These references seem leave the question as to the nature of the kingdom as envisaged by Mark unclear. Is it referring purely to a future event or state, as the second half of the gospel suggests, or is it a growing event which starts with Jesus' ministry and the secrets of which have been revealed to the disciples, as in the first half of the gospel? And what is the transfiguration doing in the middle? Are we then to conclude that Mark did not know what the kingdom was, or indeed that Mark is a composite gospel? We do not need to go so far – I believe that there is another strand in Mark's gospel which will explain the difficulty.
Mark's good news is about Jesus Christ, the Son of God. “Christ” is (trivially) a Messianic title, but the Old Testament understanding of it is to do with kingship – the Messiah is the Davidic king. In the first half of the gospel, the kingdom is hidden, and so is Jesus' identity. But immediately after Peter's confession of Jesus as the Christ at Caesarea Philippi in 8:29, we see that Jesus the Christ is the Son of Man who must suffer and die in 8:31. The kingdom of God having come in power from 9:1 is the proclamation of Jesus as Christ at the transfiguration, but as he is the kind of Christ who must suffer and die, so those who would enter the kingdom must do so too. Just before Jesus enters Jerusalem, he is hailed by Bartimaeus as “Son of David”. As he enters Jerusalem in 11:10 the crowds cry “Blessed is the coming kingdom of our father David”, then come the confrontations with the religious authorities. In 14:62, Jesus tells the priests that he is the Christ, and even does so using the words “I am” with their clear implication of a claim to divinity as well. The expectation is clearly of Jesus' kingship, and that seems to be tied to the notion of the kingdom of God.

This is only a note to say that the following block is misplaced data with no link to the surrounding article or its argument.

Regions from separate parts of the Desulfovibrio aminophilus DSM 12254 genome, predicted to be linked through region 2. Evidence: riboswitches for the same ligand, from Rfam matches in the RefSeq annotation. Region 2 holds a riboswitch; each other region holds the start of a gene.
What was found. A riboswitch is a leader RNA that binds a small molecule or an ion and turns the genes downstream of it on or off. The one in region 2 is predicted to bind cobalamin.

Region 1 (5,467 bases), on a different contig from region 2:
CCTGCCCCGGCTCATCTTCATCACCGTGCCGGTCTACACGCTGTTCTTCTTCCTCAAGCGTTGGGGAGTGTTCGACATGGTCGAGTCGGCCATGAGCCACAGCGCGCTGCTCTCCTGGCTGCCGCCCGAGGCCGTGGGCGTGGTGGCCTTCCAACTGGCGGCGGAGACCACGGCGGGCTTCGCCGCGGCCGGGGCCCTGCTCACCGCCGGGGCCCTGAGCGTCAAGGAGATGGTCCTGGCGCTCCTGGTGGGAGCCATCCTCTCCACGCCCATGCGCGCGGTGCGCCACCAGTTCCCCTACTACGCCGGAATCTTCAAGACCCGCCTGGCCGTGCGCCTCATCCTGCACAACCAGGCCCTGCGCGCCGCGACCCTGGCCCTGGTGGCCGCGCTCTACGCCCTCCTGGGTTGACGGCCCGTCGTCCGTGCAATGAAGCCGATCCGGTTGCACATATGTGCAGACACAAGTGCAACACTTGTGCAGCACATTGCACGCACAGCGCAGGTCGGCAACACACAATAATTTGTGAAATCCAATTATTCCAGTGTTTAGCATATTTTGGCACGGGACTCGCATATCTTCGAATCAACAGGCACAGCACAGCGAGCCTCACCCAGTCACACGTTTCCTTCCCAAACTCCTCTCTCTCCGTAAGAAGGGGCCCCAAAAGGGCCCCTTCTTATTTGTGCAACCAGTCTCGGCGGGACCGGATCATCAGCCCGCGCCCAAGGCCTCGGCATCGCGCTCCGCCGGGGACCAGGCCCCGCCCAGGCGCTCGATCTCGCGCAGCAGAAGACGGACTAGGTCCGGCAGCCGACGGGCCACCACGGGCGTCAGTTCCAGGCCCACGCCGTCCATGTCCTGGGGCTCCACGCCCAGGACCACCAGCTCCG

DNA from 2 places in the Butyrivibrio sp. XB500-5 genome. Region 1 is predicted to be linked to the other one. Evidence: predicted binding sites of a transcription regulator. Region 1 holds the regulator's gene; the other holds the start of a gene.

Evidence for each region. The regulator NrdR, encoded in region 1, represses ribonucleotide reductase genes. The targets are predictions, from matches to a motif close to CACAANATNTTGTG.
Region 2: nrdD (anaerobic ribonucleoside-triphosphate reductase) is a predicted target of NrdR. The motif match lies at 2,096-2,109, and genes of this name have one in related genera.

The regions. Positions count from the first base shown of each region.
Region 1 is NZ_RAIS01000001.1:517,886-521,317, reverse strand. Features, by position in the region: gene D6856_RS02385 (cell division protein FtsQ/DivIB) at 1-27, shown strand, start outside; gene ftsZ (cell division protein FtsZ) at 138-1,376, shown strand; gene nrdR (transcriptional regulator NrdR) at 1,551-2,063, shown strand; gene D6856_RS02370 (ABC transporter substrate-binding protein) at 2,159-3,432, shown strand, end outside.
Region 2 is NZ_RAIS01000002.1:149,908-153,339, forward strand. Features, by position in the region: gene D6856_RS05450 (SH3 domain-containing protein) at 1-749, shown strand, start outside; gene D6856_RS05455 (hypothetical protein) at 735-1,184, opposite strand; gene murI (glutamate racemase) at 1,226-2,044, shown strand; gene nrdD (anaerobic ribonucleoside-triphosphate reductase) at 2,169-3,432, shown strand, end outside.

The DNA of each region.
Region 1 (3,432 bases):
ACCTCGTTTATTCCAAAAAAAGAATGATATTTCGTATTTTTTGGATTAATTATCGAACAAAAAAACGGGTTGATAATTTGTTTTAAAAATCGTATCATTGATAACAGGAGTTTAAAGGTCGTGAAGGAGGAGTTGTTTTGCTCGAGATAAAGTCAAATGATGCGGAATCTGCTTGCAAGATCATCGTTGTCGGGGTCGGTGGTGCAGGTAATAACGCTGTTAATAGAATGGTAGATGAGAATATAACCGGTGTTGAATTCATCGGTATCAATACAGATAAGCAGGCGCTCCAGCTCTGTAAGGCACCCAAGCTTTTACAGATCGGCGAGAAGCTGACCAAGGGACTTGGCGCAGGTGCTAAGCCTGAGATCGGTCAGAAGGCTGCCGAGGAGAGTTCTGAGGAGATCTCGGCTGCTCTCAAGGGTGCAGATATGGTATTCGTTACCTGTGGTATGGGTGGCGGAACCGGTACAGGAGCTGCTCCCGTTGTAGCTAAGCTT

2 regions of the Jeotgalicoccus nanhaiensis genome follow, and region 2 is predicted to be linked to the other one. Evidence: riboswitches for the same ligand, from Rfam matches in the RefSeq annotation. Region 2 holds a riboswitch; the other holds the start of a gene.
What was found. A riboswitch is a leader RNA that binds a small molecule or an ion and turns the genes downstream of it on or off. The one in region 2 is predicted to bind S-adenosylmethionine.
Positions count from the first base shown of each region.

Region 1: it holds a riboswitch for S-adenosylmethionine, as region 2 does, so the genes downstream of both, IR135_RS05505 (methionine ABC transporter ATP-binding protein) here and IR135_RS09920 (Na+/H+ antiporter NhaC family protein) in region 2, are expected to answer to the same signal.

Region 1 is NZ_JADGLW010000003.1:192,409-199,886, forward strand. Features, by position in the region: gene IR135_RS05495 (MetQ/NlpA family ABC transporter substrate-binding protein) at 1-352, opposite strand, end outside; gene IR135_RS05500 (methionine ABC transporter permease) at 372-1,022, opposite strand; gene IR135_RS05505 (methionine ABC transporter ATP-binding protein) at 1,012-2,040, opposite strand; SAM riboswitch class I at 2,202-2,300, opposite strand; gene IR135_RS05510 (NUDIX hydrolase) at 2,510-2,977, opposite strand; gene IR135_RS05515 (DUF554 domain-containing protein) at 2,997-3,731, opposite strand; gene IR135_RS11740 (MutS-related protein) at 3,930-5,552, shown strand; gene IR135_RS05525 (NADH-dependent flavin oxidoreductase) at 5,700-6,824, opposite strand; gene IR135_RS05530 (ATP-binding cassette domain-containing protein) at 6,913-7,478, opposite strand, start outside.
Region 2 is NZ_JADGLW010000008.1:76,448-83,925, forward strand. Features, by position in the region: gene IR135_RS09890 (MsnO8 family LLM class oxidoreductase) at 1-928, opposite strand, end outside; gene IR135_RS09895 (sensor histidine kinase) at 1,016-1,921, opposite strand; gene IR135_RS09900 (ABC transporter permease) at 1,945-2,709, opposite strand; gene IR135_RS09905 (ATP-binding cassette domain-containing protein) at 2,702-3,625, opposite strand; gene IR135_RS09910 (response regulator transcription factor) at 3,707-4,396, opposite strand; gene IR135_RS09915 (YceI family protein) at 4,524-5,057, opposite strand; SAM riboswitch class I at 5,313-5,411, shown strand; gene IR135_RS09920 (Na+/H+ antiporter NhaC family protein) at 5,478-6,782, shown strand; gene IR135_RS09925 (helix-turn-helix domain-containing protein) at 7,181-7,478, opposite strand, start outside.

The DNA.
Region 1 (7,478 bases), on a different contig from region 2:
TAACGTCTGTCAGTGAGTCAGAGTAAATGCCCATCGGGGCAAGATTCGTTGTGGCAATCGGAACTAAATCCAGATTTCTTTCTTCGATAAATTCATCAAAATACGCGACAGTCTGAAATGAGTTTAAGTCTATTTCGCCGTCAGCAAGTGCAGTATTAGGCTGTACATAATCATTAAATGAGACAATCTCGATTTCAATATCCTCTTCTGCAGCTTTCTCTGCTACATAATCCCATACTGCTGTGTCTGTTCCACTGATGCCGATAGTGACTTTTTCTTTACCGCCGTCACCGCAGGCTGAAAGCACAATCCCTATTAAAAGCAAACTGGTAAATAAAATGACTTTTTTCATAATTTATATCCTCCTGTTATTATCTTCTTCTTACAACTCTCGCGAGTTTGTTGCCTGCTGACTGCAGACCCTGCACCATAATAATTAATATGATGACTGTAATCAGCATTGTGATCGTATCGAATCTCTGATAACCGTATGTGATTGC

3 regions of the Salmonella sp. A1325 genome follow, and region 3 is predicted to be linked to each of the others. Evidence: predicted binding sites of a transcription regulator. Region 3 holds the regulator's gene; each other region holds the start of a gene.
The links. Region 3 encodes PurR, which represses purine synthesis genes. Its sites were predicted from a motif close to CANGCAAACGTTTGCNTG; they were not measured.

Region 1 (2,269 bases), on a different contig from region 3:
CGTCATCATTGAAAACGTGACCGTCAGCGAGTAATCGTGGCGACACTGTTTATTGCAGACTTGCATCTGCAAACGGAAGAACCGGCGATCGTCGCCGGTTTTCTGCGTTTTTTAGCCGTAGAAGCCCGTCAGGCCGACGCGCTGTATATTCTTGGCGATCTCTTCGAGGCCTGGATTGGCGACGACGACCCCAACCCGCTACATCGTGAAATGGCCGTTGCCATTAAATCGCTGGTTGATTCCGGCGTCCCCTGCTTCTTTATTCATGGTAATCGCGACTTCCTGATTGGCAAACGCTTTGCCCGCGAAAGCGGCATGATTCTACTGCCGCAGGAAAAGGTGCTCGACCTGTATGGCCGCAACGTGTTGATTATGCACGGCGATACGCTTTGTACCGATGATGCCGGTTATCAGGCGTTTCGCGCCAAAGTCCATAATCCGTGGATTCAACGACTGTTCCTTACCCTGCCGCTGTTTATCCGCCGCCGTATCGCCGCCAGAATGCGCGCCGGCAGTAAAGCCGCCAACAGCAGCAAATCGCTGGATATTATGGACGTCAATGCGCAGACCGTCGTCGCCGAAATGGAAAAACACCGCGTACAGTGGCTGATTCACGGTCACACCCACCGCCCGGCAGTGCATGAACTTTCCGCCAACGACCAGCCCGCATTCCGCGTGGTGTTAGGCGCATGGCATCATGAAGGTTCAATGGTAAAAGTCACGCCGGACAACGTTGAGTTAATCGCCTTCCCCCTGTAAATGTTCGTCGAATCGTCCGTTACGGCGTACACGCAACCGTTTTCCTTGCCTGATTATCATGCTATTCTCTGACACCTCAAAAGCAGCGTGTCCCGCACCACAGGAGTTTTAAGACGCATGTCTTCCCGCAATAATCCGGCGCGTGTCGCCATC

The climax comes in chapter 15. Pilate asks Jesus “You are the king of the Jews?” and Jesus replies in the affirmative. After public acclamation for the King of the Jews in 15:13-14, he is crowned by a guard of honour, using royal language, in 15:16-20. Then he is raised up where everyone can see him, with his title - “The King of the Jews” written above his head. The chief priests and the scribes acknowledge him as king in 15:32, he cries to God from a Psalm of the King in 15:34 and then is given wine to drink in 15:36. All of this is done in mockery and with thick irony, but the significance to Mark is clear in the light of what has come earlier. This is the coronation and enthronement of the King who came not to be served but to serve and to give his life as a ransom for many.
To Mark, it seems, that is the kingdom of God. That is when Jesus drinks the fruit of the vine again. That is the mystery that was hidden from the world but revealed to the disciples. That is the seed that would start small, foolish and weak but grow to be larger than all the garden plants. That is the means by which the devil is cast out and overthrown. That is the means by which life is brought to those who would humble themselves to receive it and follow in the way of the cross. That is what the rich simply cannot accept.